Drift, wait and obey

26 Jan

kiplingToday is one of those days. I feel a shadowy presence roaming along the borders of my consciousness. I sense it there, unformed; a half-life seeking birth and expression. Its lack of definition offers me unrest and dis-ease.  I understand. I used to let these vague feelings of non-being  permeate my entire day, my entire being – I identified with it. Now I realize that I am (rather considerately) being warned that the ground is about to shift under my feet and that I must pay attention. Knowing this, I will happily go about my business without the depression and ennui that once took my days. I am waiting for the birthing of…something.

I know now that ‘The Daemon’ is in charge. The daemon is the ancient Greek concept of our genius- that outer entity that is half responsible for our creative work. As Elizabeth Gilbert shares so brilliantly in her TED talk on ‘your elusive creative genius’, we are not solely responsible for our creativity- our job is to just show up at the desk, in the studio, wherever we do our work. The Genius’ job is to provide, well, the genius. We must put the work in, we must ask the questions, we must agonize over the problem at hand. And once we come to that frustratingly terrible impasse, that point at which we often give up in frustration- that is the moment the call goes out. My yoga instructor told me last week that you are not really ‘in the pose’ until you are ready to come out of it. Right? The Genius is just like that. It’s when we are calling it a day that the real work has been done.

I once heard a lovely story about Monet. It was said that he had a spot in his garden where his neighbor would often see him sitting in the sunshine, doing nothing. ‘Ah, the life of a painter- all work!’ joked the neighbor. ‘Indeed’ said Monet, ‘when I sit here, you are watching me work. When I paint- that is the easy part.’ When we are inspired- filled with the spirit of the thing- it takes us over and it moves us. There is no thinking, just doing, and we rarely have doubt concerning what is to be done. Beautiful clarity, flow and fitting of things together.

When your daemon is doing its thing, however; offering no resistance is the key to one’s sanity. It is best to just ‘drift, wait and obey’.  This was Rudyard Kipling’s mantra and was also successfully used by Harold Arlen, the famous Hollywood composer, who  seemed to have brilliant song lyrics just fall into his lap. How did he do it? ‘I drift, wait and obey.’ Like Monet, and all creatives, he had agonized over the problem at hand, tried to come up with his own brand of amazing, but just couldn’t get it. Then…he let it go. Went for a drive with his wife as the story goes. Suddenly he was scribbling away like a maniac in the car, the words for Somewhere Over the Rainbow appearing in dazzling perfection for The Wizard of Oz.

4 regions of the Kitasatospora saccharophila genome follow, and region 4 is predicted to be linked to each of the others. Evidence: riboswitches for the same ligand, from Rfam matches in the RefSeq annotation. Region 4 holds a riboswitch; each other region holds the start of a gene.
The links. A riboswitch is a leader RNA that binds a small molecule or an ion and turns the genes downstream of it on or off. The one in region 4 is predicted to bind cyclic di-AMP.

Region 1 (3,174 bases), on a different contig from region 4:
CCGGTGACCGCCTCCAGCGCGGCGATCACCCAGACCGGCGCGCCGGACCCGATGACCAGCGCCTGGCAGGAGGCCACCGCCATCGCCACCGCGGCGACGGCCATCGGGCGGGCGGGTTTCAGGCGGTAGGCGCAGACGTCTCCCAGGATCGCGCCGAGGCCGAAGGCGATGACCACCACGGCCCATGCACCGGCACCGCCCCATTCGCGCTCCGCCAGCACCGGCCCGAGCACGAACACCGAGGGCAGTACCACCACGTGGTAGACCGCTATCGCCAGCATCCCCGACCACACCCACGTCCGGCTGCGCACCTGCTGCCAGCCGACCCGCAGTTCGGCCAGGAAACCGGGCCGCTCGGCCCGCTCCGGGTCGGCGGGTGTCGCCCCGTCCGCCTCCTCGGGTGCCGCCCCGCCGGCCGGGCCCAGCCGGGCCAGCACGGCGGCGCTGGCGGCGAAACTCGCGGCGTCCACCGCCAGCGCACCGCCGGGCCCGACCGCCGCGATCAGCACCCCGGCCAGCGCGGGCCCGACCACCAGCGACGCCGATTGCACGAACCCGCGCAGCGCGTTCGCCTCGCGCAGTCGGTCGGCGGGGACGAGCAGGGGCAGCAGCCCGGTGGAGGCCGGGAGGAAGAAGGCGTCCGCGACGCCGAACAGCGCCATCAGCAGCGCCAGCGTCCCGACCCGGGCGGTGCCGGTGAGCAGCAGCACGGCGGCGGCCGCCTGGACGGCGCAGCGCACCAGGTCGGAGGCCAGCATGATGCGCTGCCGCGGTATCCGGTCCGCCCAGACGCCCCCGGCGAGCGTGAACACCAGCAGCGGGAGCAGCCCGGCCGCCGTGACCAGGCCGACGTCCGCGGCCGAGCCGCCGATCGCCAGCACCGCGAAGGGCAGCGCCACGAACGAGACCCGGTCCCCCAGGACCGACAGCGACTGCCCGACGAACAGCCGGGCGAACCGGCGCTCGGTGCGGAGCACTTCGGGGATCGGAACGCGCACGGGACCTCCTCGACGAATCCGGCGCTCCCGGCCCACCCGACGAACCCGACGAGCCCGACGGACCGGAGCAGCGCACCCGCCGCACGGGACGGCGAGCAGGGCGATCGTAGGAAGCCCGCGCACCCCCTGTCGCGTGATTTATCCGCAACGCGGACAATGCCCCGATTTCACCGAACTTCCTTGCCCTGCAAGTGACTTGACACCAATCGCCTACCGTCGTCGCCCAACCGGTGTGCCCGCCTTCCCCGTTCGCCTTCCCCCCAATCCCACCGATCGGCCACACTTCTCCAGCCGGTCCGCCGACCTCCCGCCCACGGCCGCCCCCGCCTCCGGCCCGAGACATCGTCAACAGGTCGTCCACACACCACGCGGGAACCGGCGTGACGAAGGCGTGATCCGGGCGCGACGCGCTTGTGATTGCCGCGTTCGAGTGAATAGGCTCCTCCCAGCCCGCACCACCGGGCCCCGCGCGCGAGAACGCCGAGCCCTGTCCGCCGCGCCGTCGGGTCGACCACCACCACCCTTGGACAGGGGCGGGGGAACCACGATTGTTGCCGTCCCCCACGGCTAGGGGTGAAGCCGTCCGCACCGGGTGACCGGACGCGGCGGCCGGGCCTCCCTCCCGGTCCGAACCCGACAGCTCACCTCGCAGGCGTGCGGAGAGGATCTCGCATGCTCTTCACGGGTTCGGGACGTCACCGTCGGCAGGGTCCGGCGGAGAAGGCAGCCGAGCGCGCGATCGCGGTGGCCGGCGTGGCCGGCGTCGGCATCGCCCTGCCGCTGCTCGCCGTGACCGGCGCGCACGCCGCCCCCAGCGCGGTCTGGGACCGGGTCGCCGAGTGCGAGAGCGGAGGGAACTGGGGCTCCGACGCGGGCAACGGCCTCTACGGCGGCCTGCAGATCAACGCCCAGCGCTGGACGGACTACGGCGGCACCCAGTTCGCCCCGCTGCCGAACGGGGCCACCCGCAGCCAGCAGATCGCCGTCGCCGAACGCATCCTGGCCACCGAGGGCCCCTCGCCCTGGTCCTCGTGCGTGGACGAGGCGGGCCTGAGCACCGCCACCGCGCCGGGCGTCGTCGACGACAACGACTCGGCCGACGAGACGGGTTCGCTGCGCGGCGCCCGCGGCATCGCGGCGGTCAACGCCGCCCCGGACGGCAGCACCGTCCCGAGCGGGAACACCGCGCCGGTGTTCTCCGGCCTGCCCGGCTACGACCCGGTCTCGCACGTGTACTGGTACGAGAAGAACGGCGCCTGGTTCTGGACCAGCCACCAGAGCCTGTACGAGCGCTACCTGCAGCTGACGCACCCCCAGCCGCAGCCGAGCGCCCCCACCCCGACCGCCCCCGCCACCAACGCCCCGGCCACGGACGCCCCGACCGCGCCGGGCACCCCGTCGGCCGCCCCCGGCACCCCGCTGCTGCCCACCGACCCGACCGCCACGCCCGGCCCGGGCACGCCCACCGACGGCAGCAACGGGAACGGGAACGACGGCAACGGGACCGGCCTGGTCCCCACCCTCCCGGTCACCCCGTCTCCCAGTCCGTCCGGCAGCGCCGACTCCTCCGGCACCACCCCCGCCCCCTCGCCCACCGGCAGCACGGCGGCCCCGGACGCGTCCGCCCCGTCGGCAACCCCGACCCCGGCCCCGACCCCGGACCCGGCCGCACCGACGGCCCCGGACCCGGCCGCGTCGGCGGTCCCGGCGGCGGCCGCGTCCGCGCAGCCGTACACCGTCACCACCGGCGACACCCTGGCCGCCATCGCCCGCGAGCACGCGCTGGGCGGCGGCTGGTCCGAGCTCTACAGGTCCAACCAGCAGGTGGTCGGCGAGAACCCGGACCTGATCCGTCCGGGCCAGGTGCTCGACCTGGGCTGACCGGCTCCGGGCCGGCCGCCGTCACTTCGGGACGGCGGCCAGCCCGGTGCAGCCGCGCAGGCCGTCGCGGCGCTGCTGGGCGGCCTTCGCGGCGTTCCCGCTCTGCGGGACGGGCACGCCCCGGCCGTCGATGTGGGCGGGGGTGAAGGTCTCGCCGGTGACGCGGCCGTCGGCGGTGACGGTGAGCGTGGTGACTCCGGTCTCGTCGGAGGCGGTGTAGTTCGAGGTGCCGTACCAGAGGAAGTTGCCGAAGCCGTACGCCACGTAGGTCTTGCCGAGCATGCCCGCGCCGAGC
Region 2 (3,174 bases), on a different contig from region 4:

Allow for this drifting. Be patient with waiting. It’s hard for me today, I want to be busy. I want to feel ‘productive’.  However, I know better than to fight it. I know better than to help the butterfly out of the cocoon. This birth must happen on its own terms, in its own time. Will it be stunning? Amazing? Fireworks of brilliance? Who knows? Far more likely scenario: a subtle revelation of something incredibly obvious that has finally moved from my head to my heart – a slow burning thing that will change my life from the inside out.

I put my pens and paper away today. I will do as Kipling did- take a walk in the lush Sussex countryside  snow covered suburbs – and be at peace with the process. My process. I welcome the help; glad the Muse has shown up as anticipated. I call, she comes. That’s the job of a genius after all. It is helpful to know this now, to know that I must watch and wait. Many times over the years, I have given up in frustration, only to stay closed as the many signs appeared that were to guide me to my next adventure. I called, The Genius showed up- and I missed it, cursing her lack of attention.

But she is my other half, for better or for worse, in sickness, and health; my ancient partner in creativity and life. Maybe I’ll light a candle to honor her coming – or burn some incense. I think she’d appreciate this more than a plate of cookies with milk, the typical offering for quasi-real people who magically enter the house bearing gifts. It’s comforting to know my work is done and I can have open mind rather than obsessive mind. I can allow time to work on my breathing and create the necessary inner space for transformation.

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